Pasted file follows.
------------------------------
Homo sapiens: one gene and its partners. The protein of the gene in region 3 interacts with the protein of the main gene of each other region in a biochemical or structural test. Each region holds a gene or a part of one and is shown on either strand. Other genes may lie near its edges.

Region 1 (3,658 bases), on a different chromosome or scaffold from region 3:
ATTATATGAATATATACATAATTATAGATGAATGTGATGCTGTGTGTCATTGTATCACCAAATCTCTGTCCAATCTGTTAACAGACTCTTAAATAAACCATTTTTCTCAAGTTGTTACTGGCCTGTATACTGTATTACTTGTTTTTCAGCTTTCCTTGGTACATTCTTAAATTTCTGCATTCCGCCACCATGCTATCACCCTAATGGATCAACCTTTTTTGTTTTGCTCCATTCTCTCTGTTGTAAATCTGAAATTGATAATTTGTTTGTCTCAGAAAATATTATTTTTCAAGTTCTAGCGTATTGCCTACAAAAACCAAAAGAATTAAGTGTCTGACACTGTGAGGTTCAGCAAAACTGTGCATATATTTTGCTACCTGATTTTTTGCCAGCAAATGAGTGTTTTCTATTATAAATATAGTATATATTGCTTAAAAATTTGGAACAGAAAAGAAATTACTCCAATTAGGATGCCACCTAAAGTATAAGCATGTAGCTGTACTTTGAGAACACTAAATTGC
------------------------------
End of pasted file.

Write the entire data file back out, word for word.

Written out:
Homo sapiens: one gene and its partners. The protein of the gene in region 3 interacts with the protein of the main gene of each other region in a biochemical or structural test. Each region holds a gene or a part of one and is shown on either strand. Other genes may lie near its edges.

Region 1 (3,658 bases), on a different chromosome or scaffold from region 3:
ATTATATGAATATATACATAATTATAGATGAATGTGATGCTGTGTGTCATTGTATCACCAAATCTCTGTCCAATCTGTTAACAGACTCTTAAATAAACCATTTTTCTCAAGTTGTTACTGGCCTGTATACTGTATTACTTGTTTTTCAGCTTTCCTTGGTACATTCTTAAATTTCTGCATTCCGCCACCATGCTATCACCCTAATGGATCAACCTTTTTTGTTTTGCTCCATTCTCTCTGTTGTAAATCTGAAATTGATAATTTGTTTGTCTCAGAAAATATTATTTTTCAAGTTCTAGCGTATTGCCTACAAAAACCAAAAGAATTAAGTGTCTGACACTGTGAGGTTCAGCAAAACTGTGCATATATTTTGCTACCTGATTTTTTGCCAGCAAATGAGTGTTTTCTATTATAAATATAGTATATATTGCTTAAAAATTTGGAACAGAAAAGAAATTACTCCAATTAGGATGCCACCTAAAGTATAAGCATGTAGCTGTACTTTGAGAACACTAAATTGC